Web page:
Hooked on Learning
Popular online class offers practical tips based on brain-based research on how to improve learning skills
Learning How to Learn,” the most popular massive open online course (or MOOC) offered by UC San Diego to date, is starting again Oct. 3. Based on research in neuroscience and cognitive psychology, the four-week class drew nearly 200,000 people from around the world in August and appears to be the only university MOOC of its kind: It focuses on learning itself. And it presents practical tips that can be put to use by learners of all stripes.
UC San Diego students – undergraduate and graduate – and faculty members, too, are urged to register for the class. Taking and completing the course is free. Coursera, the online provider, charges $49 for a “Verified Certificate” but that’s voluntary and optional. The only requirements are an internet connection and a weekly time commitment of three to four hours.
“Learning How to Learn” was launched this summer. At a time when the campus appears quieter than normal – as many students and faculty pursue their work in communities away from La Jolla – 197,000 people from more than 200 countries came to UC San Diego virtually. The class proved not only hugely popular but also, in the words of one of its two co-instructors, seemed to “strike a chord.”
Jeff Elman, dean emeritus of the UC San Diego Division of Social Sciences who is a campus lead on online and technology-enhanced education, monitored the forums of “Learning How to Learn.” He was impressed, he said, by the levels of student engagement with the material and the instructors. And he also came to appreciate keenly just how many people, even those who are apparently successful and have advanced degrees, feel they have difficulties learning.
“The ability to learn requires skills that are rarely taught in a systematic or deep way,” said Elman, distinguished professor of cognitive science at UC San Diego. “The closest we get is advice on study habits, the sort of stuff you might hear in your high-school homeroom. But that barely scratches the surface, and it is usually superficial and often wrong. Learning to learn involves a whole lot more than good study habits.”
The class, which is subtitled “Powerful Mental Tools to Help You Master Tough Subjects,” is taught by Barbara Oakley, a professor of engineering at Oakland University in Rochester, Michigan, and Terry Sejnowski, Francis Crick Professor at the Salk Institute and distinguished professor of neurobiology and co-director of UC San Diego’s Institute for Neural Computation and of the Temporal Dynamics of Learning Center.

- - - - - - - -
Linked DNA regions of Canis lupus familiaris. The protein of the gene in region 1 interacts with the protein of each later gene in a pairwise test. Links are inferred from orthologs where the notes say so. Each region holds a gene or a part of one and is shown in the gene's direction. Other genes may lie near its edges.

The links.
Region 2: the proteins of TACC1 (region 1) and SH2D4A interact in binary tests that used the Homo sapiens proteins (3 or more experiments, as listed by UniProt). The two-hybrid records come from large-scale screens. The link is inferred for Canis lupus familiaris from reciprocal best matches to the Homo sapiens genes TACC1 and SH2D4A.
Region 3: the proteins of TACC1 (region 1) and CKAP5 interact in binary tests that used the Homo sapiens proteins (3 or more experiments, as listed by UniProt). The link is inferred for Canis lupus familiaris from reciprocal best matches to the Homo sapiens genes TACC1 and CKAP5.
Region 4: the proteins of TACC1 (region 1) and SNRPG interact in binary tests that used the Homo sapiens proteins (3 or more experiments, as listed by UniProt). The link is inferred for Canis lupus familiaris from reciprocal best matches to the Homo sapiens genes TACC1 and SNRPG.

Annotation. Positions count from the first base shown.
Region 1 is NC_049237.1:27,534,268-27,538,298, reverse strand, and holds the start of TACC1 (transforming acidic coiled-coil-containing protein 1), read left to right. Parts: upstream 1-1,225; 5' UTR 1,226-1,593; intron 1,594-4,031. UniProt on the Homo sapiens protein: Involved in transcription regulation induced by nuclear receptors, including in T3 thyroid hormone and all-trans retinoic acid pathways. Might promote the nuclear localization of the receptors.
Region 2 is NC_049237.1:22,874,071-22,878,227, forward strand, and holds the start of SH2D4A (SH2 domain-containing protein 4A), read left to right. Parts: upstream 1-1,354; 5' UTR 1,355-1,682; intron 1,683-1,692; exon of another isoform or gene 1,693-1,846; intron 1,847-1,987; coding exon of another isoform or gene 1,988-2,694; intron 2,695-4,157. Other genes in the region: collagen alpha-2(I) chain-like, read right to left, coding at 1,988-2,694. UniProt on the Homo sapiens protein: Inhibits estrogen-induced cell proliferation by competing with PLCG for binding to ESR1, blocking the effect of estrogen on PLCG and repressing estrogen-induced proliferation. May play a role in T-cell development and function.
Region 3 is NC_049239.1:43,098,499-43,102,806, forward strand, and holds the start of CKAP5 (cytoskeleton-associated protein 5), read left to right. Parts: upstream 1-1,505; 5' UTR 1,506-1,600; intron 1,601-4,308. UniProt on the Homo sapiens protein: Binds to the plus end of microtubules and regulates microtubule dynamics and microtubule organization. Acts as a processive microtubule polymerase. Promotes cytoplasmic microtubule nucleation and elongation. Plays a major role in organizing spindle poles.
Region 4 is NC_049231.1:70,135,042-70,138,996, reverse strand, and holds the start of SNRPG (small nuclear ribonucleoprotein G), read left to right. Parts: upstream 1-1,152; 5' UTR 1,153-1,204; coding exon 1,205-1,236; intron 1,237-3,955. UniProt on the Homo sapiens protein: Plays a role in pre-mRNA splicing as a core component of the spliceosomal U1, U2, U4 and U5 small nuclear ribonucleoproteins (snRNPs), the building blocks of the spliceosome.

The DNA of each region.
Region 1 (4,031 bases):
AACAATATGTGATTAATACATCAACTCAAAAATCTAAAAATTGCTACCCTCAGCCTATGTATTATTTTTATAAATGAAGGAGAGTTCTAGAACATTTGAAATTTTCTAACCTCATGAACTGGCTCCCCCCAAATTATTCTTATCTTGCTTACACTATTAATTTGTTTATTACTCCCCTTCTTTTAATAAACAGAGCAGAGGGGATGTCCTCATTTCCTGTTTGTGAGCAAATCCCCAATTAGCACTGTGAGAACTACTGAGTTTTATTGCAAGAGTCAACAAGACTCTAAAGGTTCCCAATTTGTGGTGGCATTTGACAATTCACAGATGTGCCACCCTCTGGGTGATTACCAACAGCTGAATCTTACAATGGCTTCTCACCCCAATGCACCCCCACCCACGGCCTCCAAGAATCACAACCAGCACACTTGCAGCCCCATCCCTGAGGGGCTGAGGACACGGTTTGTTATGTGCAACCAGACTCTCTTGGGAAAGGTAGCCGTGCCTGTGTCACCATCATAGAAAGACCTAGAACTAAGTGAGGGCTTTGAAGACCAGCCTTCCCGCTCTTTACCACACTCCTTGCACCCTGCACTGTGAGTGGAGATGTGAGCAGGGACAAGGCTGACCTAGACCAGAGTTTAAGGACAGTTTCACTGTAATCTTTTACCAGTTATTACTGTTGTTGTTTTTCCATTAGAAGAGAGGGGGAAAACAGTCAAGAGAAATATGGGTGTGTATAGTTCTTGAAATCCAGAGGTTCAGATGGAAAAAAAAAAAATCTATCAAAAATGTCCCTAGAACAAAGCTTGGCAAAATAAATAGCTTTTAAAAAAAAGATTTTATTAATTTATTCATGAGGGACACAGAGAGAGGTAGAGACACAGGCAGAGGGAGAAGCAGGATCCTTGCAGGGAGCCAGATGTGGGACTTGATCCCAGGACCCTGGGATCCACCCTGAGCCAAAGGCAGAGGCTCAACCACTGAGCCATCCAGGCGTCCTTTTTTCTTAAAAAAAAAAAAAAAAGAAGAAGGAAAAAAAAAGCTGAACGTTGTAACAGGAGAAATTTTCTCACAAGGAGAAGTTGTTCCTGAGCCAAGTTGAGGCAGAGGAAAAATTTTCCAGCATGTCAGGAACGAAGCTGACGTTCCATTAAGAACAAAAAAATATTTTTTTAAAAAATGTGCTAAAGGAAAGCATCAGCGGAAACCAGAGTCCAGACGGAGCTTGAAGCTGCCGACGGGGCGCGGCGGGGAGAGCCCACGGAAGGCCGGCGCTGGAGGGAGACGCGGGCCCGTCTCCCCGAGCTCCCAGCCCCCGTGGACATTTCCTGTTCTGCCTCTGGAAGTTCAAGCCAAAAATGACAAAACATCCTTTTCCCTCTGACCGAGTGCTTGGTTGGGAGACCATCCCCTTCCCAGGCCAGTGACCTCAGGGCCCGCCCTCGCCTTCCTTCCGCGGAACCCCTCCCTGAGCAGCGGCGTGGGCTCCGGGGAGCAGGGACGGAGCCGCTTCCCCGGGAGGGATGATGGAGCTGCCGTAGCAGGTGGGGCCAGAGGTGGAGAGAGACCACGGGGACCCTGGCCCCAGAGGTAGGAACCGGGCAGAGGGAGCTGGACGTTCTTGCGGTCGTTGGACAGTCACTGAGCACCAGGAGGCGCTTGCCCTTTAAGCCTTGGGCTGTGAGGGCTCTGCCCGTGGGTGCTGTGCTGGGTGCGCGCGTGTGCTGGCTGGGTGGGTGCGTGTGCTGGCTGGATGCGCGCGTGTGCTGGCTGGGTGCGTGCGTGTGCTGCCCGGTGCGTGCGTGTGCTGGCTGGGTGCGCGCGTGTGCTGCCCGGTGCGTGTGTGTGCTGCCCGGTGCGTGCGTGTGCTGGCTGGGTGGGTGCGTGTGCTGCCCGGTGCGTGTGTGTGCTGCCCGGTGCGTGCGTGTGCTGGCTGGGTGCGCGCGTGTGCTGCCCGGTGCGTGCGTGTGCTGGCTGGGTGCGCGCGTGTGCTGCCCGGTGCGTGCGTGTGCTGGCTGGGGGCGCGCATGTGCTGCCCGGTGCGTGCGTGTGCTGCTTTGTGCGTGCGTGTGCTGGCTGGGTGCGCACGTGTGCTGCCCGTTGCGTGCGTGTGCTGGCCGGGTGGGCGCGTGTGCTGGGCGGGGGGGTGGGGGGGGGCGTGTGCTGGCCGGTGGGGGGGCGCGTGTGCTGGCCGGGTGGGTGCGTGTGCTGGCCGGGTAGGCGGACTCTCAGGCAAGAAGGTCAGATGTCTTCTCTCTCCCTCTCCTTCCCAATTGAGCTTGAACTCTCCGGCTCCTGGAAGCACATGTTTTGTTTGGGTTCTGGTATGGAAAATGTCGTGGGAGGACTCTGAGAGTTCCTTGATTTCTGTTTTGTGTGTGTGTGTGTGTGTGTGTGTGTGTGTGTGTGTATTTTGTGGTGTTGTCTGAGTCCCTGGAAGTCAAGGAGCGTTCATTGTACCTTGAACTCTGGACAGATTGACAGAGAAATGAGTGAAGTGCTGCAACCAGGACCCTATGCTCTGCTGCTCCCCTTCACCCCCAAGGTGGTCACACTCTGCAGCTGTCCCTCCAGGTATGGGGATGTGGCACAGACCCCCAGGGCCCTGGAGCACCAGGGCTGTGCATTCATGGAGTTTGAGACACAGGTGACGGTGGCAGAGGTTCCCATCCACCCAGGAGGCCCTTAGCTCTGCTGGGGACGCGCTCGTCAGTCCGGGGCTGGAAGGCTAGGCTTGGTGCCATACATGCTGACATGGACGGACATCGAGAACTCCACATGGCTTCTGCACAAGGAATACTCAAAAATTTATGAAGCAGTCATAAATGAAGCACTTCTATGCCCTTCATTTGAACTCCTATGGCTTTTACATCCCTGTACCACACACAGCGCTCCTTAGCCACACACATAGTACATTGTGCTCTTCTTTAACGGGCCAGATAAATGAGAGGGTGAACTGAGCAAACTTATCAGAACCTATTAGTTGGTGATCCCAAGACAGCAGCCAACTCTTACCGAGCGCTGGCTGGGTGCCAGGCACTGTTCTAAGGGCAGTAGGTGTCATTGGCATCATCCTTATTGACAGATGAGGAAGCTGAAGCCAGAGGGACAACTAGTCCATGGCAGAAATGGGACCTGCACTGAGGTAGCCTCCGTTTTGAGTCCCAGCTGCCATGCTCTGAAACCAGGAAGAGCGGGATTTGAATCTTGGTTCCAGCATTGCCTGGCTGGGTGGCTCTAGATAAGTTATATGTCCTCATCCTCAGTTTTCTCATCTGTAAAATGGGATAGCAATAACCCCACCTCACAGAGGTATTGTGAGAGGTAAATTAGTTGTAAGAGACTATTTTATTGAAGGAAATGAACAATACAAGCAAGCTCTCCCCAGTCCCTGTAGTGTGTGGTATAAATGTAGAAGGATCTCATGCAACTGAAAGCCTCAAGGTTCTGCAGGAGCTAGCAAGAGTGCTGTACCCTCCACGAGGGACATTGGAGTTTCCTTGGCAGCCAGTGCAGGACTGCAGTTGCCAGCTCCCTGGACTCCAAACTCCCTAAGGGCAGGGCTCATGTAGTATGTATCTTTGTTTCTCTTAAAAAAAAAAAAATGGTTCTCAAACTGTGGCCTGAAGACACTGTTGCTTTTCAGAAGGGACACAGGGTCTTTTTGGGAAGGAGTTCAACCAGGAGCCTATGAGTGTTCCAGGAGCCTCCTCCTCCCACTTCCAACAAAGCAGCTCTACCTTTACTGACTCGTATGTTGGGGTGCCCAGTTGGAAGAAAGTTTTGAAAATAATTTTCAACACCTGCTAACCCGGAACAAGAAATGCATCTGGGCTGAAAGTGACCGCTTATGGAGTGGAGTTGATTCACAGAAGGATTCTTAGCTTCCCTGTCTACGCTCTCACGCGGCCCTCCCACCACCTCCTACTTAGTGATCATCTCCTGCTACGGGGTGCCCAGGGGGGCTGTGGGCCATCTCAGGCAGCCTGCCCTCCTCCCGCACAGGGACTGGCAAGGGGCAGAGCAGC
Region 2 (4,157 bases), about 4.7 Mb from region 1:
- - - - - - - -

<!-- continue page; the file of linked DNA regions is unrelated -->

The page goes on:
Both instructors emphasize that the class applies to learning in any discipline. The course covers what we know about the brain – from its different learning modes to how it “chunks” information or falls into procrastination habits – and draws on techniques practiced by experts in art, music, literature, math, science, sports and many other fields.
The UC San Diego course grew out of a visit Oakley made to UC San Diego’s Temporal Dynamics of Learning Center (TDLC) in March 2013. Sponsored by the Educator Network of the TDLC as part of “Brain Awareness Week,” Oakley gave a lecture on learning that was attended by faculty and students and broadcast to local high schools through webinar. The talk was well received, Sejnowski said, and “we thought that a wider audience would benefit from knowing what we have learned about learning in the brain.”
The TDLC itself, Elman notes, is a testament to the growing realization that learning is a subject worthy of serious study. One of six Science of Learning centers funded by the National Science Foundation, the TDLC is, among other things, he said, showing us that “we shouldn’t be thinking of learners as sponges into which we drip knowledge. The learner has to play an active role that goes well beyond absorption.”
Elman considers the MOOC a form of public service. No university resources were used in its creation, he said, but many learners, both off-campus and on, stand to gain.
“What’s important about ‘Learning How to Learn’,” Elman said, “and what differentiates it from other courses is that it serves as a foundation for learning anything, whether a new language, a science skill or how to read history critically.” Students of all kinds will benefit from enrolling, as will faculty and other educators, both for their own ongoing learning and because it models effective teaching, he said.
The course is also fun. Guest lecturers make frequent appearances – and zombies, too.